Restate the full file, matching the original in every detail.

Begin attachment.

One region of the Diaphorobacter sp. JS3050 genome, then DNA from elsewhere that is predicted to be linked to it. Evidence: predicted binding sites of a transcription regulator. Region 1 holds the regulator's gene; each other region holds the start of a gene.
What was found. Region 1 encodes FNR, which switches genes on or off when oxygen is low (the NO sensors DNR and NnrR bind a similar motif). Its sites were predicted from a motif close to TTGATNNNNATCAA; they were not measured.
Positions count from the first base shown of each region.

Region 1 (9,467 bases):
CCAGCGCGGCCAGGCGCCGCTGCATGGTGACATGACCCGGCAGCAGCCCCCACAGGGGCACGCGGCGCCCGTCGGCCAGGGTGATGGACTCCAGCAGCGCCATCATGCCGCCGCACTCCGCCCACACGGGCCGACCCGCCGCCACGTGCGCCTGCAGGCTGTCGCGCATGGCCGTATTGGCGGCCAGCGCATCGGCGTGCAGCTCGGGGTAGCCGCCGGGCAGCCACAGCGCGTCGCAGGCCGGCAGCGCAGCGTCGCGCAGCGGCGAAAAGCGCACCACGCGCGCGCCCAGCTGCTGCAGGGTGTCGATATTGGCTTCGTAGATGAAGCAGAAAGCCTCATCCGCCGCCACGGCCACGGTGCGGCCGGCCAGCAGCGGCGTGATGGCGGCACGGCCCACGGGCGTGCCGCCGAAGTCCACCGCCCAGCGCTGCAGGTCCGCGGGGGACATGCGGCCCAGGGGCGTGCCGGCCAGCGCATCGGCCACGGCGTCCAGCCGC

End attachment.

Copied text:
One region of the Diaphorobacter sp. JS3050 genome, then DNA from elsewhere that is predicted to be linked to it. Evidence: predicted binding sites of a transcription regulator. Region 1 holds the regulator's gene; each other region holds the start of a gene.
What was found. Region 1 encodes FNR, which switches genes on or off when oxygen is low (the NO sensors DNR and NnrR bind a similar motif). Its sites were predicted from a motif close to TTGATNNNNATCAA; they were not measured.
Positions count from the first base shown of each region.

Region 1 (9,467 bases):
CCAGCGCGGCCAGGCGCCGCTGCATGGTGACATGACCCGGCAGCAGCCCCCACAGGGGCACGCGGCGCCCGTCGGCCAGGGTGATGGACTCCAGCAGCGCCATCATGCCGCCGCACTCCGCCCACACGGGCCGACCCGCCGCCACGTGCGCCTGCAGGCTGTCGCGCATGGCCGTATTGGCGGCCAGCGCATCGGCGTGCAGCTCGGGGTAGCCGCCGGGCAGCCACAGCGCGTCGCAGGCCGGCAGCGCAGCGTCGCGCAGCGGCGAAAAGCGCACCACGCGCGCGCCCAGCTGCTGCAGGGTGTCGATATTGGCTTCGTAGATGAAGCAGAAAGCCTCATCCGCCGCCACGGCCACGGTGCGGCCGGCCAGCAGCGGCGTGATGGCGGCACGGCCCACGGGCGTGCCGCCGAAGTCCACCGCCCAGCGCTGCAGGTCCGCGGGGGACATGCGGCCCAGGGGCGTGCCGGCCAGCGCATCGGCCACGGCGTCCAGCCGC